Last week I resigned from my job as a secondary school teacher of design. Three weeks into my return from a year of maternity leave, I really wasn’t expecting to be in this situation! It was a tough decision to make, but we decided to prioritise our family’s wellbeing over our mortgage.
It’s all too easy to fall back on money as a measure of the value of things (as I was inclined to do when considering whether I should stay or go). Milton Glaser famously said, “Computers are to design as microwaves are to cooking.” I wholeheartedly agree, and as a design teacher I’ve used this quote on my students plenty of times! Like computers in design, and microwaves in cooking, so I see money in relation to happiness. Money is a tool; one that gives you access to resources and opportunities that can make life seem more convenient and pleasurable. I like to think I would have more choices and more security if I had more of it. But I know it’s not something I can take with me when I leave this life; it’s not an accurate measure of happiness; it’s not actually any more reliable than any other material possession I have.
Sometimes in my life I have felt ‘trapped’ in a situation, particularly in my work. It’s strange that I should ever have felt this way, given how much support I have always had from family and friends; how blessed I have been with a range of skills and strengths; how many opportunities I have been offered. Whenever I felt trapped, I assumed it was because I had no choices. Now, in a philosophical moment, I have decided that freedom is not about having more choices. It’s about taking responsibility for your own life. I wrote this musing on our bathroom mirror to remind me:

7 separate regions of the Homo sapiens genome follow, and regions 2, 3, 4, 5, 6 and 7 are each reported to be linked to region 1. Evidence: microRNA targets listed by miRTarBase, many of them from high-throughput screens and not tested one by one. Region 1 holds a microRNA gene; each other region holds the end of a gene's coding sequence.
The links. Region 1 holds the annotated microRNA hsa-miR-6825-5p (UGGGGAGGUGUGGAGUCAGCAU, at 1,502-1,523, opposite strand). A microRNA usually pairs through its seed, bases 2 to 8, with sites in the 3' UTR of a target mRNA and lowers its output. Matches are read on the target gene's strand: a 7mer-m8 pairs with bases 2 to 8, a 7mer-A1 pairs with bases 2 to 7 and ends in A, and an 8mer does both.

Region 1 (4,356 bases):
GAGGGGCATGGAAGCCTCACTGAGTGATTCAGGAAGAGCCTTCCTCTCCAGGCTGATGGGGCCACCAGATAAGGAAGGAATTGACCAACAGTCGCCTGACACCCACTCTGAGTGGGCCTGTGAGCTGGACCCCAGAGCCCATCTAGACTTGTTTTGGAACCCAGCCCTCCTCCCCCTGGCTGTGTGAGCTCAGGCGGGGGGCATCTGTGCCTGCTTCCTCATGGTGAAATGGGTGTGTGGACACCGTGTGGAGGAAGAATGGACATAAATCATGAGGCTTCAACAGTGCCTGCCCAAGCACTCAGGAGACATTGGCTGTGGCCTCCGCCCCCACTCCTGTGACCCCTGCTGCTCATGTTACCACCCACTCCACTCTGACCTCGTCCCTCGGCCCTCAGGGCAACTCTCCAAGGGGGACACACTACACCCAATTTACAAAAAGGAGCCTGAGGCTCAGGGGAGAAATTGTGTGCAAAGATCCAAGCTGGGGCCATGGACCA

So, in the spirit of my own philosophising, I’ve decided to close the door on a job I don’t believe in anymore. I have no idea what I will do next, but I have to believe that if I follow my heart and listen to my gut, I can’t go wrong.
The reason why I started this blog now is because I want to share with others how my life has changed over the past year. My husband and I feel so much healthier and happier since we started consciously and actively making decisions about how we live, based on real values like ethics, honesty, quality, fairness, sustainability, and GOOD. I won’t deny money often features in our decision-making, but it’s way down the line now and we try not to let it creep up! We are trying to take responsibility for our lives in our shared quest to be happy, healthy, and free. I hope we can inspire you to do the same!